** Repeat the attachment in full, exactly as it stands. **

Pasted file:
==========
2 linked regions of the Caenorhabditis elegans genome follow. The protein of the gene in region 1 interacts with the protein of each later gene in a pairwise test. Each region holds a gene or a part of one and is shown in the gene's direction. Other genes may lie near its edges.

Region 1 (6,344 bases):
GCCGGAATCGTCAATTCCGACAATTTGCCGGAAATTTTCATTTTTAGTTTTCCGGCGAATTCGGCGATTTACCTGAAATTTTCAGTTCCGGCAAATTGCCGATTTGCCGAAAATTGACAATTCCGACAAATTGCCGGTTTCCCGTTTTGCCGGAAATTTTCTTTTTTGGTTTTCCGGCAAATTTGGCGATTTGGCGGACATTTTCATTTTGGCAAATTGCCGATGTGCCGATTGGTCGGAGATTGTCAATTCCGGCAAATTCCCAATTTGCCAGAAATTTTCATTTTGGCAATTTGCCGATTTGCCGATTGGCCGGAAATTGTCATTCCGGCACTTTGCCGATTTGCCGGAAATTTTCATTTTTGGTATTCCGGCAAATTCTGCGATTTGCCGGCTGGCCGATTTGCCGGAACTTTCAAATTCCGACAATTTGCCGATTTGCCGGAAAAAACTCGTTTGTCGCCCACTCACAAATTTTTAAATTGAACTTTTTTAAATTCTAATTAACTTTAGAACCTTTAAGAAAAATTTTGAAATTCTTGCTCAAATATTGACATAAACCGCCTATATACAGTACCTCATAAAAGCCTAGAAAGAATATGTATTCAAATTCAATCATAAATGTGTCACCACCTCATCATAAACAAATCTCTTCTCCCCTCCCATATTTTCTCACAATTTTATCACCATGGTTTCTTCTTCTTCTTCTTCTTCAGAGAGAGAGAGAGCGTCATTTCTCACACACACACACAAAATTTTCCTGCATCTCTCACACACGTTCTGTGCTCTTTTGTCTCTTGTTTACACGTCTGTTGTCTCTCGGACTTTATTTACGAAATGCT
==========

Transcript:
2 linked regions of the Caenorhabditis elegans genome follow. The protein of the gene in region 1 interacts with the protein of each later gene in a pairwise test. Each region holds a gene or a part of one and is shown in the gene's direction. Other genes may lie near its edges.

Region 1 (6,344 bases):
GCCGGAATCGTCAATTCCGACAATTTGCCGGAAATTTTCATTTTTAGTTTTCCGGCGAATTCGGCGATTTACCTGAAATTTTCAGTTCCGGCAAATTGCCGATTTGCCGAAAATTGACAATTCCGACAAATTGCCGGTTTCCCGTTTTGCCGGAAATTTTCTTTTTTGGTTTTCCGGCAAATTTGGCGATTTGGCGGACATTTTCATTTTGGCAAATTGCCGATGTGCCGATTGGTCGGAGATTGTCAATTCCGGCAAATTCCCAATTTGCCAGAAATTTTCATTTTGGCAATTTGCCGATTTGCCGATTGGCCGGAAATTGTCATTCCGGCACTTTGCCGATTTGCCGGAAATTTTCATTTTTGGTATTCCGGCAAATTCTGCGATTTGCCGGCTGGCCGATTTGCCGGAACTTTCAAATTCCGACAATTTGCCGATTTGCCGGAAAAAACTCGTTTGTCGCCCACTCACAAATTTTTAAATTGAACTTTTTTAAATTCTAATTAACTTTAGAACCTTTAAGAAAAATTTTGAAATTCTTGCTCAAATATTGACATAAACCGCCTATATACAGTACCTCATAAAAGCCTAGAAAGAATATGTATTCAAATTCAATCATAAATGTGTCACCACCTCATCATAAACAAATCTCTTCTCCCCTCCCATATTTTCTCACAATTTTATCACCATGGTTTCTTCTTCTTCTTCTTCTTCAGAGAGAGAGAGAGCGTCATTTCTCACACACACACACAAAATTTTCCTGCATCTCTCACACACGTTCTGTGCTCTTTTGTCTCTTGTTTACACGTCTGTTGTCTCTCGGACTTTATTTACGAAATGCT